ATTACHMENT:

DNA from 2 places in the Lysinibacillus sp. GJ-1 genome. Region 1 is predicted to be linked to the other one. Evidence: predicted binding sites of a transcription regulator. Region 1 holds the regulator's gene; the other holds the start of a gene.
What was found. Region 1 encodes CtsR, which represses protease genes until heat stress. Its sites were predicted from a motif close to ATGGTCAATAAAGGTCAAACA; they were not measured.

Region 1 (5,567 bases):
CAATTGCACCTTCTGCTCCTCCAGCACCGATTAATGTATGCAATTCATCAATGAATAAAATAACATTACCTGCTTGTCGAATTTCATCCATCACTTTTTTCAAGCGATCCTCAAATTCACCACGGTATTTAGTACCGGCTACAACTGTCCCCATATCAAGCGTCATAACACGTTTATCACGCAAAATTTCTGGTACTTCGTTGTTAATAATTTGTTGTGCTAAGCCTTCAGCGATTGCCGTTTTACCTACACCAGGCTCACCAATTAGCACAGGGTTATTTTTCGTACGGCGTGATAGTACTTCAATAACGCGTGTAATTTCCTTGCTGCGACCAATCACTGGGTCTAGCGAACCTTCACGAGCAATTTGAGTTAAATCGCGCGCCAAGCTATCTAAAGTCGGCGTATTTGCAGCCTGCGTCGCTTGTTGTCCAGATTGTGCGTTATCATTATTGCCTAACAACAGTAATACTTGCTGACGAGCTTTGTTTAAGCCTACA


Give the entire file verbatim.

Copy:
DNA from 2 places in the Lysinibacillus sp. GJ-1 genome. Region 1 is predicted to be linked to the other one. Evidence: predicted binding sites of a transcription regulator. Region 1 holds the regulator's gene; the other holds the start of a gene.
What was found. Region 1 encodes CtsR, which represses protease genes until heat stress. Its sites were predicted from a motif close to ATGGTCAATAAAGGTCAAACA; they were not measured.

Region 1 (5,567 bases):
CAATTGCACCTTCTGCTCCTCCAGCACCGATTAATGTATGCAATTCATCAATGAATAAAATAACATTACCTGCTTGTCGAATTTCATCCATCACTTTTTTCAAGCGATCCTCAAATTCACCACGGTATTTAGTACCGGCTACAACTGTCCCCATATCAAGCGTCATAACACGTTTATCACGCAAAATTTCTGGTACTTCGTTGTTAATAATTTGTTGTGCTAAGCCTTCAGCGATTGCCGTTTTACCTACACCAGGCTCACCAATTAGCACAGGGTTATTTTTCGTACGGCGTGATAGTACTTCAATAACGCGTGTAATTTCCTTGCTGCGACCAATCACTGGGTCTAGCGAACCTTCACGAGCAATTTGAGTTAAATCGCGCGCCAAGCTATCTAAAGTCGGCGTATTTGCAGCCTGCGTCGCTTGTTGTCCAGATTGTGCGTTATCATTATTGCCTAACAACAGTAATACTTGCTGACGAGCTTTGTTTAAGCCTACA